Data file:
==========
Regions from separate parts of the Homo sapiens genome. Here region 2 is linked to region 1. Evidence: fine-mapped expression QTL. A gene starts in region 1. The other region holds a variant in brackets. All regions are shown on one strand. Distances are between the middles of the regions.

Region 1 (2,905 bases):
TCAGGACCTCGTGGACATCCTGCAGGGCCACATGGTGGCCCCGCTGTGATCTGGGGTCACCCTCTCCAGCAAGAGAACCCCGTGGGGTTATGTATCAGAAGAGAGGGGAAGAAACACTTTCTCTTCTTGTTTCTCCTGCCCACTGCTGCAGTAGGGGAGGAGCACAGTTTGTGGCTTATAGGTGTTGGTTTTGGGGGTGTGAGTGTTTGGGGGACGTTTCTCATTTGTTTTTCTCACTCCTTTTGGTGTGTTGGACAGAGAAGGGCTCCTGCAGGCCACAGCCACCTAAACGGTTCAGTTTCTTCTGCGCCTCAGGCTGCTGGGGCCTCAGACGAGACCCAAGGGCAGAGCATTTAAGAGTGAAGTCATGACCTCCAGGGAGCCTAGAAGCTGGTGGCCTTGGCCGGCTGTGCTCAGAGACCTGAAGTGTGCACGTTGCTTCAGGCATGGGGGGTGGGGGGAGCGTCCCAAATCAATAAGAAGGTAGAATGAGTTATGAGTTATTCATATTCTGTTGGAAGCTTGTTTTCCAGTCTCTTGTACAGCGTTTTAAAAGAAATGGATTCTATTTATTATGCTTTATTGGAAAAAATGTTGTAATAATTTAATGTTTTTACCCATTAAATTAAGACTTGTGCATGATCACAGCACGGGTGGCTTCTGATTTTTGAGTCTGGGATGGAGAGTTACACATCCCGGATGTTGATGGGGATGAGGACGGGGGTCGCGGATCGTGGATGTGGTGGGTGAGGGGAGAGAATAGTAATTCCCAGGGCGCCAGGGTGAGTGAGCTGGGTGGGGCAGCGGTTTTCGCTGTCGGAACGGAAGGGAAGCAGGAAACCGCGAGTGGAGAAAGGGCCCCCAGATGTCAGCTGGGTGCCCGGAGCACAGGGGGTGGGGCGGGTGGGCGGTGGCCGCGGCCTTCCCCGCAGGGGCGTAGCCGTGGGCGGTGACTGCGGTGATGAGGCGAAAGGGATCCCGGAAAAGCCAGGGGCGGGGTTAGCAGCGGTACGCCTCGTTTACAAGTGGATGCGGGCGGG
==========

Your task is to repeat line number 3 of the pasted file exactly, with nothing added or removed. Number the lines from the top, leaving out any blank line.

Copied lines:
TCAGGACCTCGTGGACATCCTGCAGGGCCACATGGTGGCCCCGCTGTGATCTGGGGTCACCCTCTCCAGCAAGAGAACCCCGTGGGGTTATGTATCAGAAGAGAGGGGAAGAAACACTTTCTCTTCTTGTTTCTCCTGCCCACTGCTGCAGTAGGGGAGGAGCACAGTTTGTGGCTTATAGGTGTTGGTTTTGGGGGTGTGAGTGTTTGGGGGACGTTTCTCATTTGTTTTTCTCACTCCTTTTGGTGTGTTGGACAGAGAAGGGCTCCTGCAGGCCACAGCCACCTAAACGGTTCAGTTTCTTCTGCGCCTCAGGCTGCTGGGGCCTCAGACGAGACCCAAGGGCAGAGCATTTAAGAGTGAAGTCATGACCTCCAGGGAGCCTAGAAGCTGGTGGCCTTGGCCGGCTGTGCTCAGAGACCTGAAGTGTGCACGTTGCTTCAGGCATGGGGGGTGGGGGGAGCGTCCCAAATCAATAAGAAGGTAGAATGAGTTATGAGTTATTCATATTCTGTTGGAAGCTTGTTTTCCAGTCTCTTGTACAGCGTTTTAAAAGAAATGGATTCTATTTATTATGCTTTATTGGAAAAAATGTTGTAATAATTTAATGTTTTTACCCATTAAATTAAGACTTGTGCATGATCACAGCACGGGTGGCTTCTGATTTTTGAGTCTGGGATGGAGAGTTACACATCCCGGATGTTGATGGGGATGAGGACGGGGGTCGCGGATCGTGGATGTGGTGGGTGAGGGGAGAGAATAGTAATTCCCAGGGCGCCAGGGTGAGTGAGCTGGGTGGGGCAGCGGTTTTCGCTGTCGGAACGGAAGGGAAGCAGGAAACCGCGAGTGGAGAAAGGGCCCCCAGATGTCAGCTGGGTGCCCGGAGCACAGGGGGTGGGGCGGGTGGGCGGTGGCCGCGGCCTTCCCCGCAGGGGCGTAGCCGTGGGCGGTGACTGCGGTGATGAGGCGAAAGGGATCCCGGAAAAGCCAGGGGCGGGGTTAGCAGCGGTACGCCTCGTTTACAAGTGGATGCGGGCGGG